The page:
It seemed like a classic American success story. An unknown inventor with a great name — Storm Sondors — and a mysterious past raises millions of dollars overnight to fund his dream: an affordable electric bicycle for the masses.
When the Storm Sondors eBike campaign finally closed on April 2, it was the second most successful in Indiegogo history, raising nearly $5.3 million from more than 12,000 funders, most of whom paid between $500 and $750 in the hopes of receiving a low-cost electric bicycle.
But the Storm Sondors saga has taken more twists and turns than a dime-store novel.
Crowdfund Insider has revealed that Ivars “Storm” Sondors is being sued by the PR firm that built and managed his crowdfunding campaign. Papers filed on April 9 in Los Angeles Superior Court accuse Sondors, his crowdfunding partner Jon Hopp, and the company he created, Pacific Storm Inc., of “contractual fraud” with regard to Agency 2.0.
The case docket is available via a paid search of the Los Angeles Superior Court Web site; documents filed with the court were not available at press time. However, in an emailed statement, Agency 2.0 CEO and founder Christopher Olenik wrote that his agency has yet to be paid for the work it did on the campaign for the bike, which was originally called the Storm eBike.
“The contractual fraud stems from the fact that Team Sondors hired Agency 2.0 for its services,” wrote Olenik. “An agreement to pay for services on a set percentage at a set time should be honored. Agency 2.0 has done its part in raising $5.28 million and has not been compensated as per agreed upon contract. Team Sondors actions to date have shown that he did not ever intend to honor their contractual obligations.”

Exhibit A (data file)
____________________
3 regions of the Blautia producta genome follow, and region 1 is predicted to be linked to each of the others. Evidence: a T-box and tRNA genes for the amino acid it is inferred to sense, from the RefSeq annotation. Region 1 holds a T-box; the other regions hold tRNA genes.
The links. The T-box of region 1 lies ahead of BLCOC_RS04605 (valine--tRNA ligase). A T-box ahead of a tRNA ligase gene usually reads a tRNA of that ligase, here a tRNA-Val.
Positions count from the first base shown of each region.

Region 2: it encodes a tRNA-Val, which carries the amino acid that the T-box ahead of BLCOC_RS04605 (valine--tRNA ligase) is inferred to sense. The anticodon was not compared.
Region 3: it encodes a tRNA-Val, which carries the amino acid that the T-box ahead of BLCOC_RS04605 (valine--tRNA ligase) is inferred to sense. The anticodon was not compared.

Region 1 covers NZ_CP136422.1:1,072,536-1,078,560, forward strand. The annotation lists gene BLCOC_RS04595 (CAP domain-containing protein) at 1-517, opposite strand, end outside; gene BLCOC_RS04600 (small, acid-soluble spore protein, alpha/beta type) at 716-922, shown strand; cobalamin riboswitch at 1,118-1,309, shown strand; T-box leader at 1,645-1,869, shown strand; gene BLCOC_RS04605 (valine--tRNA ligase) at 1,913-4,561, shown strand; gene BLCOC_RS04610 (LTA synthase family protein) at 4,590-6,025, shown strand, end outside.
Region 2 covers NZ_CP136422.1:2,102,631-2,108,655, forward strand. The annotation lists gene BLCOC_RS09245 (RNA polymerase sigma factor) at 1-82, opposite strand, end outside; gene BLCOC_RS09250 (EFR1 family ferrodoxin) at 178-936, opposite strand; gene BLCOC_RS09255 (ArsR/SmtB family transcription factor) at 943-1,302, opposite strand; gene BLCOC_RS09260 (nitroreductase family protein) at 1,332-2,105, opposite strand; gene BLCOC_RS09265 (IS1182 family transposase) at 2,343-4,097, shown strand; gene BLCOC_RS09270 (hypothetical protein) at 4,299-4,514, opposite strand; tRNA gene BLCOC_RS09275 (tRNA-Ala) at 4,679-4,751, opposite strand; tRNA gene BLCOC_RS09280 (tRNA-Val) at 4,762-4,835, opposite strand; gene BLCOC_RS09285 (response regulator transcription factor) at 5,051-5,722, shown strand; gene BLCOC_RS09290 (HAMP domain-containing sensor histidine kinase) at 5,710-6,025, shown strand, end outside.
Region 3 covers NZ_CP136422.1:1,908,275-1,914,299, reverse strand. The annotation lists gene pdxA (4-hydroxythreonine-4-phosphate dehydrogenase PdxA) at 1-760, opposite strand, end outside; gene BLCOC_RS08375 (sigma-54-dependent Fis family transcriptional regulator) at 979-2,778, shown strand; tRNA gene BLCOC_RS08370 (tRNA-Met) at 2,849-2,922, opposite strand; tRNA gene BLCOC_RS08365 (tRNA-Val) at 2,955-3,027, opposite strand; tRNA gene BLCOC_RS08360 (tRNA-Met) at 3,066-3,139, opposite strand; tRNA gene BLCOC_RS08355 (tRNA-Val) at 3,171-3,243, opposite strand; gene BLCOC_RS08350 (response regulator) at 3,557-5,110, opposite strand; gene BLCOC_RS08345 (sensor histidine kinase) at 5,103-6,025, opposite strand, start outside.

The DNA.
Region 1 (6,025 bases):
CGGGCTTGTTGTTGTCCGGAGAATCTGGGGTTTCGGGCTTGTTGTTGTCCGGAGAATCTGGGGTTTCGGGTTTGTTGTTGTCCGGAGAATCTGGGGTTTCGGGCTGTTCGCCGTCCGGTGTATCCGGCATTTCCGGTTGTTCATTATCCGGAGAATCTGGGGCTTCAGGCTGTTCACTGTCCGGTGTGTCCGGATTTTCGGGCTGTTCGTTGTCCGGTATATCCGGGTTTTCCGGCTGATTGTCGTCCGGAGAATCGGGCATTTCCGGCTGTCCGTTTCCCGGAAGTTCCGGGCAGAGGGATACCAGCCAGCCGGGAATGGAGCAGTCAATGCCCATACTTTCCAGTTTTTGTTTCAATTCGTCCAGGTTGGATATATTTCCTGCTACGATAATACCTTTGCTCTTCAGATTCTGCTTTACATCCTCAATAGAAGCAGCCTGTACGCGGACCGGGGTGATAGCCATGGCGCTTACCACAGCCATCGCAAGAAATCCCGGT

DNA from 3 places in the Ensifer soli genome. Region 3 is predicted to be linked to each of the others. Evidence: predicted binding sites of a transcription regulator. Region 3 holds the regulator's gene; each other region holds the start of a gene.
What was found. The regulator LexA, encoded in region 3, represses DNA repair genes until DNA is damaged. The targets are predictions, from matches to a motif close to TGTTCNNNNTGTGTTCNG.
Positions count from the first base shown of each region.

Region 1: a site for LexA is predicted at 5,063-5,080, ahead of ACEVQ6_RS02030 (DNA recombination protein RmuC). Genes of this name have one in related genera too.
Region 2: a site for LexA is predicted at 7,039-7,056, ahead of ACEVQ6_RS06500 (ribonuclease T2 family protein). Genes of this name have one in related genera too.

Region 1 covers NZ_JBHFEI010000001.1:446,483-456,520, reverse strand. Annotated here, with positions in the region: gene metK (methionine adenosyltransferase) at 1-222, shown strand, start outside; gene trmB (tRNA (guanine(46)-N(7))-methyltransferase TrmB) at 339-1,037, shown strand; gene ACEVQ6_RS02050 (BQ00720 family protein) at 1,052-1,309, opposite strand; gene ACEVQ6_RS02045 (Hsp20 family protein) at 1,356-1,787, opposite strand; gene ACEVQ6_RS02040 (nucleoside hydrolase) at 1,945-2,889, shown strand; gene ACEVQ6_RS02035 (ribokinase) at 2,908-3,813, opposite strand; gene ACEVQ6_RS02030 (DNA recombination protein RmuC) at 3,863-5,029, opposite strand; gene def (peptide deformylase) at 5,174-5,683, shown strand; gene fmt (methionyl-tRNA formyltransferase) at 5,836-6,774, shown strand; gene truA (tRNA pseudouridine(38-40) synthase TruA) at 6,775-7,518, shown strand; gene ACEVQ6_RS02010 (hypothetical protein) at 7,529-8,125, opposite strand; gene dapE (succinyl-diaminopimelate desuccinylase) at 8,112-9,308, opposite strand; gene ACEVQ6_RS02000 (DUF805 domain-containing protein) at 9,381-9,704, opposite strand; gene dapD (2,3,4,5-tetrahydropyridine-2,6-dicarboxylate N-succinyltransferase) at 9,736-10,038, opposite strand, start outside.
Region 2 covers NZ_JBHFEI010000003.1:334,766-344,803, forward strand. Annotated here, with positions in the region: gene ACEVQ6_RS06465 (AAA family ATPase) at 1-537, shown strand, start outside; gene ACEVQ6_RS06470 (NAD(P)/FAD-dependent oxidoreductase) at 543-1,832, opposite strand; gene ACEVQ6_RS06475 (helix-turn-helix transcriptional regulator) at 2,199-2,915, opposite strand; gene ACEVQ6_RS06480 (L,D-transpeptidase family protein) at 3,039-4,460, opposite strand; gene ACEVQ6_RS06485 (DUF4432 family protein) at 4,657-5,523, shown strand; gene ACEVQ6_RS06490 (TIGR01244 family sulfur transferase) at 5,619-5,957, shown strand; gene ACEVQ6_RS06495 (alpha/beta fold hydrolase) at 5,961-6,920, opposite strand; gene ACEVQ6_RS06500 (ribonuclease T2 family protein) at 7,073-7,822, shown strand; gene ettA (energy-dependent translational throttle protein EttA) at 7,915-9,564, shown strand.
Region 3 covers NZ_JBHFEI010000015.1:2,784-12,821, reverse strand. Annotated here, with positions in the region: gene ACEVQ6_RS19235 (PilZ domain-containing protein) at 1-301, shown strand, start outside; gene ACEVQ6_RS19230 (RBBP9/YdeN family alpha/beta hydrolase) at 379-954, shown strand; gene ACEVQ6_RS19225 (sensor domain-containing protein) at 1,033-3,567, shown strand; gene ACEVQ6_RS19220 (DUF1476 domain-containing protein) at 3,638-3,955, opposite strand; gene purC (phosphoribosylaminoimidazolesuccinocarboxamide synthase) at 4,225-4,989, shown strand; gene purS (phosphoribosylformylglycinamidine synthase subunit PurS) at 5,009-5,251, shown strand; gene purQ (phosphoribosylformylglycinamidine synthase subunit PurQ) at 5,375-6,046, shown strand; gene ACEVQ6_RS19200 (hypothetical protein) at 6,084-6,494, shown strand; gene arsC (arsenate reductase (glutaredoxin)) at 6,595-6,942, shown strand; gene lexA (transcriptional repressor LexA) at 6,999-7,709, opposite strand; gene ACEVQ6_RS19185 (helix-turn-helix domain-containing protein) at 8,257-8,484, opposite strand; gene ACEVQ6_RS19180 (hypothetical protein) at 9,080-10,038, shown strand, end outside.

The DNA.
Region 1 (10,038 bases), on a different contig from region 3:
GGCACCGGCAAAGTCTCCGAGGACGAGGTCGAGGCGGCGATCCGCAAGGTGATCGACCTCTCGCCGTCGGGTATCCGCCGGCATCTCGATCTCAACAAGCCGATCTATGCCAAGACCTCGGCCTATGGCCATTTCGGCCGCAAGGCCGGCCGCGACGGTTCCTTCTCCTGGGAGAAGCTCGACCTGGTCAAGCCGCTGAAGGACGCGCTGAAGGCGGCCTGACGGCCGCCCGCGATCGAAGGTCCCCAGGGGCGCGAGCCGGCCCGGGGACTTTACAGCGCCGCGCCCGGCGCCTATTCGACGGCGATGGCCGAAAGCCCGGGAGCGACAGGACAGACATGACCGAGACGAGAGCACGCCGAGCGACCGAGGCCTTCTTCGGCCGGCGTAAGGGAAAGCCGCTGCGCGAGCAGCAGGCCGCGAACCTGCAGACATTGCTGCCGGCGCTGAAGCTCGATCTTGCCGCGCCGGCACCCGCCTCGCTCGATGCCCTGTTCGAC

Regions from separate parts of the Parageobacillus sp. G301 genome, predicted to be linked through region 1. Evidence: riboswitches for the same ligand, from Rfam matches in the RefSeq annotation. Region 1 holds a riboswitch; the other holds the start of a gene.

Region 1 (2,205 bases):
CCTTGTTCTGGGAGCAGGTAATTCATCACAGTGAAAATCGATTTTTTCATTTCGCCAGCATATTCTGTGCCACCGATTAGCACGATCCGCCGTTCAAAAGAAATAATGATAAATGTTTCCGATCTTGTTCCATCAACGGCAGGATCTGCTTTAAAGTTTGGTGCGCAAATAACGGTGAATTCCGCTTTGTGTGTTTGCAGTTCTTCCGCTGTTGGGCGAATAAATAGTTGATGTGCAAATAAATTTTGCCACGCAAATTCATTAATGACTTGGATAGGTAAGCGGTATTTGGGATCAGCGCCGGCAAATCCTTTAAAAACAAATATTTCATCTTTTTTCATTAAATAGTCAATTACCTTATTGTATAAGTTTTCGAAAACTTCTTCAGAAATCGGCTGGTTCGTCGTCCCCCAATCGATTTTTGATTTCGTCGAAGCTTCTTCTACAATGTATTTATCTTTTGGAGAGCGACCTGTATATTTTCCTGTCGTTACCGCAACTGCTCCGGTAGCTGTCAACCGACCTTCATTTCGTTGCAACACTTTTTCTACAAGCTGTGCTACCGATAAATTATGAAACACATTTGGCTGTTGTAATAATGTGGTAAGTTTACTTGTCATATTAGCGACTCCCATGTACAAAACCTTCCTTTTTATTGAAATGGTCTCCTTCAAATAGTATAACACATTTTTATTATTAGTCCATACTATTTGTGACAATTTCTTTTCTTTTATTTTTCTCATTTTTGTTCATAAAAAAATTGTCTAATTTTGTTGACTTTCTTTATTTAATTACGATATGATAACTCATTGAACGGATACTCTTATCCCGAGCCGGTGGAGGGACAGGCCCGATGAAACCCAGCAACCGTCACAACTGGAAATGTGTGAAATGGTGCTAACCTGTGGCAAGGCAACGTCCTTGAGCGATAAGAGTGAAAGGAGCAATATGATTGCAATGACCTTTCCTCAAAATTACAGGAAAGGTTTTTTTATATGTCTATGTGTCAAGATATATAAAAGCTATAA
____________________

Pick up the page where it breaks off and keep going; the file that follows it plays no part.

Olenik adds that he’s hoping to resolve the issue without a protracted lawsuit. Sondors did not respond to email requests for comment by publication time.
The Storm eBike campaign had already generated more than the usual share of controversy. Shortly after it launched, Yahoo Tech contacted ebike experts who questioned many of the claims made for the bike, its relative safety, and the company’s ability to fulfill thousands of orders with little or no room for profit. Specs provided for the bike on the Indiegogo campaign -- such as battery life, charging times, and range -- changed several times over the course of the crowdfunding campaign.
Sondors was forced to change the name of the bike from “Storm eBike” to “Sondors eBike” under threat of a lawsuit from Prodeco Technologies of Oakland Park, Fla., which also markets a $1,300 eBike under the brand name Storm. Yahoo Tech obtained a copy of the cease and desist letter sent to Sondors, and confirmed the facts of the case with Prodeco.
This is not the first time Sondors has been accused of fraud. In the mid-2000s Sondors was president of A-HA Toys, a toy maker based in Lake Geneva, Wis., with offices in Chicago. According to a Google patent search, Sondors invented a toy helicopter and a pair of “dynamic dice.” The Indiegogo campaign claims that Sondors also designed several Happy Meals toys for McDonalds.